Impact Makers

Inspiring Minds Alumni Inspire Others to Follow

By Jeremy Lydic

An electrical engineer with the U.S. Department of Defense. A program assistant for a nonprofit founded by pop star Usher Raymond. A budding entrepreneur and philanthropist. These are what three people accomplished by their mid-20s – and all three are Inspiring Minds alumni.

Warren G. Harding High School classmates Shawná King, Marvin Logan and Kimani Bonner were among the earliest participants of the after-school program that provides tuition-free tutoring, workshops and personal encouragement. Bonner recalls the first meetings where he formed a bond with King, Logan and the founder and CEO of the program, Deryck Toles.

Toles worked with the group to organize “exposure trips” that allow them to visit professionals, nonprofit organizations and colleges and universities “so we could see what we could have if we work hard,” Bonner says. In 2014, he graduated magna cum laude with a baccalaureate in criminal justice from Tennessee State University. After graduation, he was a probation/parole officer with the state of Tennessee and received three promotions in three years.

“I learned how to step up in my role,” Bonner says. “If it wasn’t for Inspiring Minds, I wouldn’t be where I am now. That’s the honest truth.”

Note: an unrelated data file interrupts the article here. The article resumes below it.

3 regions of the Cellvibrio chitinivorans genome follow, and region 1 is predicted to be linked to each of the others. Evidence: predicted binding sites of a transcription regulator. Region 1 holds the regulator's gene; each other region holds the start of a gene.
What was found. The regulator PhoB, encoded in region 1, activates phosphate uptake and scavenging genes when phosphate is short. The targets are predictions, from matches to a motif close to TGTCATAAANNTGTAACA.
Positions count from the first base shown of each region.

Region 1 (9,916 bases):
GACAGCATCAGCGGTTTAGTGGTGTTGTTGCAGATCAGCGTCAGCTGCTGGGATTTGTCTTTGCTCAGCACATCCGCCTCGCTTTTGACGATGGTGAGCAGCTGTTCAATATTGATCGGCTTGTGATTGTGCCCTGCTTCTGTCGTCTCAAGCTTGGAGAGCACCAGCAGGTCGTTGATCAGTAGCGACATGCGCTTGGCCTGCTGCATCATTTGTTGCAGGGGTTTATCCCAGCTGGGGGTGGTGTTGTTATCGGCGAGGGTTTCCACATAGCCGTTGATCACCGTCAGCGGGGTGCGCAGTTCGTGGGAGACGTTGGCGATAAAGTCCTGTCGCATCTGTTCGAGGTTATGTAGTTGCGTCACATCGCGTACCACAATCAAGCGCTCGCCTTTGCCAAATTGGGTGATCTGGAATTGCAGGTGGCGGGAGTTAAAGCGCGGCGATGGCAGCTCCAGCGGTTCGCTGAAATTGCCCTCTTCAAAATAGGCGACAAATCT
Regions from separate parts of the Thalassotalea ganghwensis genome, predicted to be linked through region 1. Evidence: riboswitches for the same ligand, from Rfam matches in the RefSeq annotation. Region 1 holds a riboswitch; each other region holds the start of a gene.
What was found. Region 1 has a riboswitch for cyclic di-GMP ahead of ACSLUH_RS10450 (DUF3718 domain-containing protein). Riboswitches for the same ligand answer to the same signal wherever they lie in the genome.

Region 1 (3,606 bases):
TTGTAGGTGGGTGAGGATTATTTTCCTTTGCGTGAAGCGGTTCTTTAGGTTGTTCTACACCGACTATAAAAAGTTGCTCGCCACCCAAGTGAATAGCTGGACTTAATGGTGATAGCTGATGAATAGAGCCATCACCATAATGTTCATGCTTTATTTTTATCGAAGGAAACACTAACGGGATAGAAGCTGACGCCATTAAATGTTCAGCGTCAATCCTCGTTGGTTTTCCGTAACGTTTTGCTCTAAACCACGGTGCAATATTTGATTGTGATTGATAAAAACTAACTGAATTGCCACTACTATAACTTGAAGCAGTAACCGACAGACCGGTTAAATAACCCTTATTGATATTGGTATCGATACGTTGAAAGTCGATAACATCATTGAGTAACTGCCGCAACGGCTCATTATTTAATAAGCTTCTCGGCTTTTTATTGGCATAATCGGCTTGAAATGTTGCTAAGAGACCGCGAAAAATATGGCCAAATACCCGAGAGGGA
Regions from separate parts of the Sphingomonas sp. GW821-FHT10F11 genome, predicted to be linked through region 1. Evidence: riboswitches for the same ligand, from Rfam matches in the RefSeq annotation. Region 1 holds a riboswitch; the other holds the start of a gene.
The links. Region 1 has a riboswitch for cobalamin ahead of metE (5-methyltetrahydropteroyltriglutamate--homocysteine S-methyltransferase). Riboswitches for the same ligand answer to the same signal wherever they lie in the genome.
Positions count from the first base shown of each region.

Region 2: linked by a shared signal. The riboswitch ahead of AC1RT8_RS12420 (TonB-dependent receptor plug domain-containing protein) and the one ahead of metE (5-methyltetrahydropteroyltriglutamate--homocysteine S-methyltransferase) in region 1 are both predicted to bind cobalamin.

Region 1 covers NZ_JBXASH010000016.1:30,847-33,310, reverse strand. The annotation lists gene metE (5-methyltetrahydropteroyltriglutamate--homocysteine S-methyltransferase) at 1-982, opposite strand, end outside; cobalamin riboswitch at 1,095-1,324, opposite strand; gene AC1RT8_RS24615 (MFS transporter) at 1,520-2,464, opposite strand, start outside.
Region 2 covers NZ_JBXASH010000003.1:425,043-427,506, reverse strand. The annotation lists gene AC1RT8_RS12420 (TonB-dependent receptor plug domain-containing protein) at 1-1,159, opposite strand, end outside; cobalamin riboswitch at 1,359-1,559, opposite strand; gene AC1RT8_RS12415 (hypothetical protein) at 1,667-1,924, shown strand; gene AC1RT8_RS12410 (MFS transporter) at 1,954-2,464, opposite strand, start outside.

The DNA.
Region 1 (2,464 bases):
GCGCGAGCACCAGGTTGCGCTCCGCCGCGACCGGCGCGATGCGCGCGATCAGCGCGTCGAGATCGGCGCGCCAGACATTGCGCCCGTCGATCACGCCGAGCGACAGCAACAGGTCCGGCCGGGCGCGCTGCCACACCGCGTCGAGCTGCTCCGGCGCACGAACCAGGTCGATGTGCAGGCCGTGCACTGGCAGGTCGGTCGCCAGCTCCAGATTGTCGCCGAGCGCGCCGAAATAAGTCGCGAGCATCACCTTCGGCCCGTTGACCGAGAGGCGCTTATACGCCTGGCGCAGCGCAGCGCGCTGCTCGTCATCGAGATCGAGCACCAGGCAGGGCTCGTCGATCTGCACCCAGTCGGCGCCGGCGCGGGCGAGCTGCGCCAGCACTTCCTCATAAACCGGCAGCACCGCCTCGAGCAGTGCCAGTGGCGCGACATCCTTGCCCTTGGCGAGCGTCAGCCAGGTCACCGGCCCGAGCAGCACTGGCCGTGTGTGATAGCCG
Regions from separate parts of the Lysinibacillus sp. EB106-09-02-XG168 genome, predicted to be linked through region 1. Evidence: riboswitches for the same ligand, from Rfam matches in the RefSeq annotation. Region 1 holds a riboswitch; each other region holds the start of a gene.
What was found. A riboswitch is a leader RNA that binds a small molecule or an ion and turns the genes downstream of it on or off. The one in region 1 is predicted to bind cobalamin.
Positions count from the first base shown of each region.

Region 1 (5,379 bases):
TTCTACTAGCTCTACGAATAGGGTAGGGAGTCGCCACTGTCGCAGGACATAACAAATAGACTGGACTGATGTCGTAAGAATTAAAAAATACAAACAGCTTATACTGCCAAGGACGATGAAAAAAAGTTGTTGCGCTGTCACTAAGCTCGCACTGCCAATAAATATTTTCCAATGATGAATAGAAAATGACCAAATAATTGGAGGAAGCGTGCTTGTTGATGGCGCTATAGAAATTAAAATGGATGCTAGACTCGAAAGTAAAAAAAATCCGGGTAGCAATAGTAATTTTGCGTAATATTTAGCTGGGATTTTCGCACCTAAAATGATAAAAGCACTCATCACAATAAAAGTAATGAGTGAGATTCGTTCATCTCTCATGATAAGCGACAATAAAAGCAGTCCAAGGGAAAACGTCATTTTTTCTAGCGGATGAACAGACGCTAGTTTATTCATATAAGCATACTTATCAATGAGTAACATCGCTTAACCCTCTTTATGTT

Last year, he earned his master’s in public administration from Penn State University and now works as a sales support specialist with CapStar Bank in Nashville. He plans to open his own small business and a nonprofit organization there.

Inspiring Minds gave Bonner and King the leadership skills to be ambassadors at their respective universities, they say. King had dreamed of attending a historically black college, but wanted it to be close to home, she says. Toles encouraged King get out of her comfort zone.

“He [Toles] said, ‘If you never go, you’ll always regret it,’ ” King remembers. “Taking the chance is the best decision I’ve ever made.”

As an ambassador for Alabama A&M University, King gave campus tours and traveled to speak to high school students, some of whom she later met on Alabama A&M campus.

“It’s good to know you inspired someone to go to school and take a chance,” she says.

King earned her baccalaureate in electrical engineering in 2014 and was an intern two summers with NASA in Greenbelt, Md., before starting her job with the U.S. Department of Defense. She’s pursuing her master’s degree in engineering management at the University of Maryland and hopes to continue government work either on the West Coast or overseas, she says.

Inspiring Minds today serves 300 high school and K-8 students at its site in Warren and another 150 at its Youngstown chapter. The local organization employs 14 full-time staff and 40 to 50 part-time, seasonal volunteers, some of whom are alumni.

Toles founded Inspiring Minds 13 years ago after an injury ended his career as a linebacker with the Indianapolis Colts in the NFL. In the beginning, he met with four kids for an hour each month. That hour soon became two hours as the kids started bringing their siblings and cousins to meetings, he says.